rhino poaching

elrhinopaper.com

In the Asia Pacific, two countries are driving an epic and increasing slaughter of rhinos around the world – China and Vietnam – where consumers buy rhino horn for a variety of reasons, causing an extinction and poaching crisis for all rhinos despite the horn having zero medicinal value.

courtesy of Nik Lacchin of luckydesigns.org

Helping Hand concludes two weeks of featuring nonprofits in the Asia Pacific supporting two of the most vulnerable animals.

Borneo Rhino Alliance

    

courtesy John Payne / Borneo Rhino Alliance

     

In the Asia Pacific, the news continues to be grim on the island of Borneo, where experts from one country’s wildlife department are desperately trying to save the life of an extraordinarily rare, critically endangered animal – one of only nine in captivity anywhere in the world; we’ve followed her story for weeks and have an update.

courtesy of Nik Lacchin of luckydesigns.org

This week we’re continuing our recurring series within Helping Hand about one of the most vulnerable and victimized animals on Earth due to consumers in our Asia Pacific neighborhood: the rhinoceros. HPR All Things Considered Host Dave Lawrence shares the approach of the innovative nonprofit, the Elephant Action League, and speaks with their Executive Director Andrea Crosta about their new report base

courtesy of Nik Lacchin

During the week Prince William is in Vietnam on behalf of endangered animals threatened by consumers there, we continue our Helping Hand series about the rhino extinction crisis of poaching, rooted by rhino horn consumption primarily in Vietnam and China. Traffic is an NGO partnership between the World Wildlife Fund and the International Union for Conservation of Nature.

The Duke of Cambridge, Prince William, wrapped up a historic visit to Vietnam where he tried to reach people from across the spectrum with a message to end trafficking and consumption of endangered wildlife. Vietnam is the epicenter of the problem, which has pushed elephants, rhinos, lions, tigers and pangolins to the edge of extinction. After meeting with politicians, school children, traditional medicine practitioners, conservationists and young business leaders, he addressed the third International Illegal Wildlife Trade Conference in Hanoi. You can view it below.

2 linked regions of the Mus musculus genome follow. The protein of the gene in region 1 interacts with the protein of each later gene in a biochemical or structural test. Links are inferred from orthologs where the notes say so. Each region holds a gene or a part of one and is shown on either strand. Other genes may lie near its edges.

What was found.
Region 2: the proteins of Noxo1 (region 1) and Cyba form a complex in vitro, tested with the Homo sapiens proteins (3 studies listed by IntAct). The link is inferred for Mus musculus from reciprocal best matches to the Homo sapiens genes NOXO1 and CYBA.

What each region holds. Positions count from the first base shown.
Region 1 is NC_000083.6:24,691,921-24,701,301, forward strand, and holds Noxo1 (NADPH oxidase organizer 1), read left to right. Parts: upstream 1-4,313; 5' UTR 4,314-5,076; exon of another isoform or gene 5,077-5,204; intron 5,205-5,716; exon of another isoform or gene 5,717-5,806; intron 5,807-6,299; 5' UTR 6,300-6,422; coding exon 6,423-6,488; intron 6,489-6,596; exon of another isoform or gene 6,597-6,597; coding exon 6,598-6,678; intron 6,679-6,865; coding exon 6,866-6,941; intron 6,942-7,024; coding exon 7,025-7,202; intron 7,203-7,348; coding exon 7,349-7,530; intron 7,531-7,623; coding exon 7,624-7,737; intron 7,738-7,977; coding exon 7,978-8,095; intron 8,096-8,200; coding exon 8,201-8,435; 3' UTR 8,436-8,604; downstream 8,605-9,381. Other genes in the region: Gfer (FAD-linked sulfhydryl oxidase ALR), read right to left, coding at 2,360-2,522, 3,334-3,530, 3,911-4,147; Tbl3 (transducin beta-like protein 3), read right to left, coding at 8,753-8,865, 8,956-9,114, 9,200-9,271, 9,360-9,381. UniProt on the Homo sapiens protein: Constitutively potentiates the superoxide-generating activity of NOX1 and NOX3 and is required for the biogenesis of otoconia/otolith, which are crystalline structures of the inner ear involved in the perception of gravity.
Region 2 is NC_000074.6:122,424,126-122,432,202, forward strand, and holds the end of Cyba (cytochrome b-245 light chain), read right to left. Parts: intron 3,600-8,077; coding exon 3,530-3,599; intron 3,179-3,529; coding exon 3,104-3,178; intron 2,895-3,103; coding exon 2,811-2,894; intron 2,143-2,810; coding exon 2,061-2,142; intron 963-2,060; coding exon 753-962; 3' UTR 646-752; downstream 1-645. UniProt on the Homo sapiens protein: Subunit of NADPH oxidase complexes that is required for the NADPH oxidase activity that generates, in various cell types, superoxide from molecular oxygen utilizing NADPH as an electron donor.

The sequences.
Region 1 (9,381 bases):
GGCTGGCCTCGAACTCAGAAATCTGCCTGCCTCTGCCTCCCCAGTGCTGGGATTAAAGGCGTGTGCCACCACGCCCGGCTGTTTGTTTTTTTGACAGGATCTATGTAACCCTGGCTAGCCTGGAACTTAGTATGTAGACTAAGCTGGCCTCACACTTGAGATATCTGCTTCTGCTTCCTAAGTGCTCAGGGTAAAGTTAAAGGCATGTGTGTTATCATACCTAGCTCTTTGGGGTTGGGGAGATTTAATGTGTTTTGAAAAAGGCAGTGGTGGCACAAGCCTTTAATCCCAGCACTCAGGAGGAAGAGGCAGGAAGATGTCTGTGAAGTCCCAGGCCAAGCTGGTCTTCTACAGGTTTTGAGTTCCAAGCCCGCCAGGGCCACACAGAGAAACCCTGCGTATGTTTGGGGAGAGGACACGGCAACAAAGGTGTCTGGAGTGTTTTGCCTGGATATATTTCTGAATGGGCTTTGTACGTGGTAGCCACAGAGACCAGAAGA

Megan Coughlin / Flickr

Prince William is headed into the Asia Pacific on a solo mission… to defend two animals facing extinction due almost entirely to consumers there. Kensington Palace has announced the Prince will visit Vietnam, the capital of rhino horn use and a major destination for elephant ivory, November 17 and 18, where he will attend the Hanoi Conference on Illegal Wildlife Trade.

Steve Evans

The Global Initiative Against Transnational Organized Crime has detailed the disturbing role of Asian diplomats and crime syndicates in rhino poaching. The new report said corruption in South Africa and Mozambique contributed to Asian diplomats paying off officials to avoid prosecution. Among many sordid details, it noted syndicates like the Xaysavang Network exploited legal trophy hunts to obtain rhino horn using young women from Thailand, workers from strip clubs and massage parlors, who posed as hunters.

courtesy of Nik Lacchin